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If Section 21 is Scrapped, What Can we Learn From Scotland?

Peter Hemple talks to landlords north and south of the border regarding the eviction process

For landlords in the UK, it is fair to say that “it never rains but it pours.” In mid-April this year the government announced further plans to make life more difficult for landlords, this time by stating that it will scrap “no-fault evictions”, which it described as the biggest overhaul for renters in a generation.

The government will consult on abolishing Section 21 evictions in England, meaning private landlords would no longer be able to evict tenants from their homes without good reason. The government said that Section 21, which is notoriously hard to challenge, had become one of the leading causes of family homelessness.

At the moment, if a tenancy agreement started before 1st October 2015, it is legal to serve a Section 21 at any time during the tenancy. For any tenancy agreements that were signed after 1st October 2015, four months must pass before a Section 21 is served. However, landlords are unable to sanction an eviction notice if the tenant has formally complained in writing about the condition of the property and the issue has not been dealt with efficiently.

Once a new system is put in place, which is expected to take at least two years to implement, landlords that wish to terminate the tenancy agreement during the fixed term will most likely need to follow the Section 8 notice procedure; obtaining a court order and evidencing one of the statutory grounds – for example – where rent has not been paid. The primary concern at the moment is that the proposals could create indefinite tenancies.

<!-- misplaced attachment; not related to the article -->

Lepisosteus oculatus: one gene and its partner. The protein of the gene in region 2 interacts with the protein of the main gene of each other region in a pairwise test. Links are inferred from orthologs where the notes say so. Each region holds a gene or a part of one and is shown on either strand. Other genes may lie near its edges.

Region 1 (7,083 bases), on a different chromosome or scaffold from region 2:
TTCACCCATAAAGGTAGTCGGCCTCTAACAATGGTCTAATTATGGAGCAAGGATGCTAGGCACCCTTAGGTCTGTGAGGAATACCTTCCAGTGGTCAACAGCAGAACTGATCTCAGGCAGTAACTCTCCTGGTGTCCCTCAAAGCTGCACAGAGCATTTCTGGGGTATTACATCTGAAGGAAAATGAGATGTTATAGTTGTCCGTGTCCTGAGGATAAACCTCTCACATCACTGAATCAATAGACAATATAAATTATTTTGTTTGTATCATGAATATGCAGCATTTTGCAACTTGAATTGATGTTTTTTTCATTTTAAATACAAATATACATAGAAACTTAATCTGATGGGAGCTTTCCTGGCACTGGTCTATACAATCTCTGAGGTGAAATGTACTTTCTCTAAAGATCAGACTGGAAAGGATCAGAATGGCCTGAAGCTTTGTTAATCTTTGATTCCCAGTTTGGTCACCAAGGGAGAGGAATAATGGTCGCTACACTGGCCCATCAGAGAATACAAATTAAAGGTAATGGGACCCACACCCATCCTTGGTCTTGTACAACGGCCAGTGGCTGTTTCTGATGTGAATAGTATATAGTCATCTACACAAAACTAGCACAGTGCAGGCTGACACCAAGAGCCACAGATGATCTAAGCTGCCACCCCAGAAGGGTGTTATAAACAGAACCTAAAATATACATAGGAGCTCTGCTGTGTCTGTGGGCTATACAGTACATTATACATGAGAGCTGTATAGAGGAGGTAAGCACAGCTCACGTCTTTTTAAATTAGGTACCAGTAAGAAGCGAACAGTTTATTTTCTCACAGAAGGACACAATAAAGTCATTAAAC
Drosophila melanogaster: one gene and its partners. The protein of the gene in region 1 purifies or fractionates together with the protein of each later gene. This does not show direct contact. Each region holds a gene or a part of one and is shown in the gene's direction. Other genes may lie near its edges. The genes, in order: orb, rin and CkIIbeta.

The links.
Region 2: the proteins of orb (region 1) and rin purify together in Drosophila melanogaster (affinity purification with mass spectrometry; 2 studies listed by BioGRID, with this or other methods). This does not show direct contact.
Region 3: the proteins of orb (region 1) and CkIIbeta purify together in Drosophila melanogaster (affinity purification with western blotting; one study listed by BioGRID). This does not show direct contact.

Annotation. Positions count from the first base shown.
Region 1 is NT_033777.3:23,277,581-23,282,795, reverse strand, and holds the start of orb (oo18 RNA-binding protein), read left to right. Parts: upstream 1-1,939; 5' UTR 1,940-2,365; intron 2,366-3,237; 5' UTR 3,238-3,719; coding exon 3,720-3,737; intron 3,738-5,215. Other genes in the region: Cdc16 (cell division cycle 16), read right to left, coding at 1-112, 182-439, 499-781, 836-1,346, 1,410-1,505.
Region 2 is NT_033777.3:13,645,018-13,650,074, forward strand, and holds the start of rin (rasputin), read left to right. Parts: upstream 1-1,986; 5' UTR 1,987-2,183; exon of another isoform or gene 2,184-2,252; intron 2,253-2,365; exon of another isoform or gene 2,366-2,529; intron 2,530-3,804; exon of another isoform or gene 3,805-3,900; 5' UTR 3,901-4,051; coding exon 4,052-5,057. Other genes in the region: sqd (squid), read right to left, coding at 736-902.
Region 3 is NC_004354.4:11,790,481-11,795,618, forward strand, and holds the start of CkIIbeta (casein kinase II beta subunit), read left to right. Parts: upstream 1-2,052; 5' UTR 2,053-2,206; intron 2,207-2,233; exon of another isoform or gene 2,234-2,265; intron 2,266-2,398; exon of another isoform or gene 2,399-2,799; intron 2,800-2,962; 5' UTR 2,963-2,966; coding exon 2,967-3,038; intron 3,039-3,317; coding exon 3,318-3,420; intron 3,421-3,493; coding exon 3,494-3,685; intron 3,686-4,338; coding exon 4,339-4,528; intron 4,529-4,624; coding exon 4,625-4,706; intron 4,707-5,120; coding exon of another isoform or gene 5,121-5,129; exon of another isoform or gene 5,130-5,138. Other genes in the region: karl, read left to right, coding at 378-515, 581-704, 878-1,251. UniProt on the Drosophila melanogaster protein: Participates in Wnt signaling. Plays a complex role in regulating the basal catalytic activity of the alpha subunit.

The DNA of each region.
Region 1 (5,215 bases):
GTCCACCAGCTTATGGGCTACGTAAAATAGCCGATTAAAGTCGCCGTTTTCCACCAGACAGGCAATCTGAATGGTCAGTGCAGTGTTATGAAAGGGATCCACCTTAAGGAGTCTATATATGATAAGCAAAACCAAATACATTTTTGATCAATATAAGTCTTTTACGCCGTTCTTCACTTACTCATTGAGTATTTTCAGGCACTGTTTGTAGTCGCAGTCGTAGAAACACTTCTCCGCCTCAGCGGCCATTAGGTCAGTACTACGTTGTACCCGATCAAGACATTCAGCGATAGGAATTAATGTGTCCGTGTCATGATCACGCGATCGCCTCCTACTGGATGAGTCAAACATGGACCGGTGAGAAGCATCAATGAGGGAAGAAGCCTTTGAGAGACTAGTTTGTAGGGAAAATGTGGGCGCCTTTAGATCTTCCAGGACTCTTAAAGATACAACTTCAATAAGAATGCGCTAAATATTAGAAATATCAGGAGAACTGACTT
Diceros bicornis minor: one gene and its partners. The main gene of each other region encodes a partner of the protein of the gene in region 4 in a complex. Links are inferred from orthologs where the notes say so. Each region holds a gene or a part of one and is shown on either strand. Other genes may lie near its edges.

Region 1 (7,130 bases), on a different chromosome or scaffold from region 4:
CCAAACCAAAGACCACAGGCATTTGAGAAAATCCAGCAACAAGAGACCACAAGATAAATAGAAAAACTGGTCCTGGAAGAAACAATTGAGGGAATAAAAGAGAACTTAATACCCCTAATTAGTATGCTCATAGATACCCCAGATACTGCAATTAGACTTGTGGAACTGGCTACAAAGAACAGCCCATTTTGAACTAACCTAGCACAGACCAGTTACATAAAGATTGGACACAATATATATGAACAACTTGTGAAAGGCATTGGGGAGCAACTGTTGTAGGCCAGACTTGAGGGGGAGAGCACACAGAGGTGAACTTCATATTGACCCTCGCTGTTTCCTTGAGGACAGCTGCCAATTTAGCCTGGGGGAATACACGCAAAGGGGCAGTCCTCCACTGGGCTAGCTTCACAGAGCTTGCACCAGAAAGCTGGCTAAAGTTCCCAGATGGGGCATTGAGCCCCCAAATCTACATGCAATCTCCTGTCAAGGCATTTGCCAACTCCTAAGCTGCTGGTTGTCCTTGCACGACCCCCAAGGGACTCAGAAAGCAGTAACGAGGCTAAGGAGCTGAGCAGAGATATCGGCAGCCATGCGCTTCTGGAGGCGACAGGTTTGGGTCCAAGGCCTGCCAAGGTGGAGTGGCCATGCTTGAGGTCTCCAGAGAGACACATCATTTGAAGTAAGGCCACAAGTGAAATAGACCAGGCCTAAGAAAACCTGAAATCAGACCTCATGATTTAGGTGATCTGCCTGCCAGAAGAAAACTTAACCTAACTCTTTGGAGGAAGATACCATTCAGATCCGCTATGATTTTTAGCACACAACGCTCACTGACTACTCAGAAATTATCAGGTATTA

Rent reviews will continue to be allowed annually, restricted only by the tenants’ right to challenge where they do not agree that the review reflects market value. In other words, landlords can continue to ensure that they receive the market rate for their properties. This is the case in Scotland, where similar proposals were implemented in 2017. Scottish landlords have continued to exercise their right to review rent annually, thereby ensuring that they receive the market rate. However, the new Scottish system is far from perfect, especially if you have a terrible tenant that is refusing to pay any rent (more on that later).

The current Section 8 procedure for evicting a tenant requires landlords to endure a slow and expensive court process simply to end the tenancy legitimately. As such, landlords often rely on Section 21 notices, not because they are without good reason, but because the end result is delivered far more cost-effectively. To combat this, the government has pledged to expedite the court process, allowing repossession where rent is unpaid or the property has been damaged. Also, before we go any further, it is worth remembering that these proposals follow on from the government’s previous consultation, for a minimum three year AST term, which failed to garner a mandate from either tenants or landlords, so Section 21 is not dead and buried just yet. But what has been the reaction from the residential property sector?

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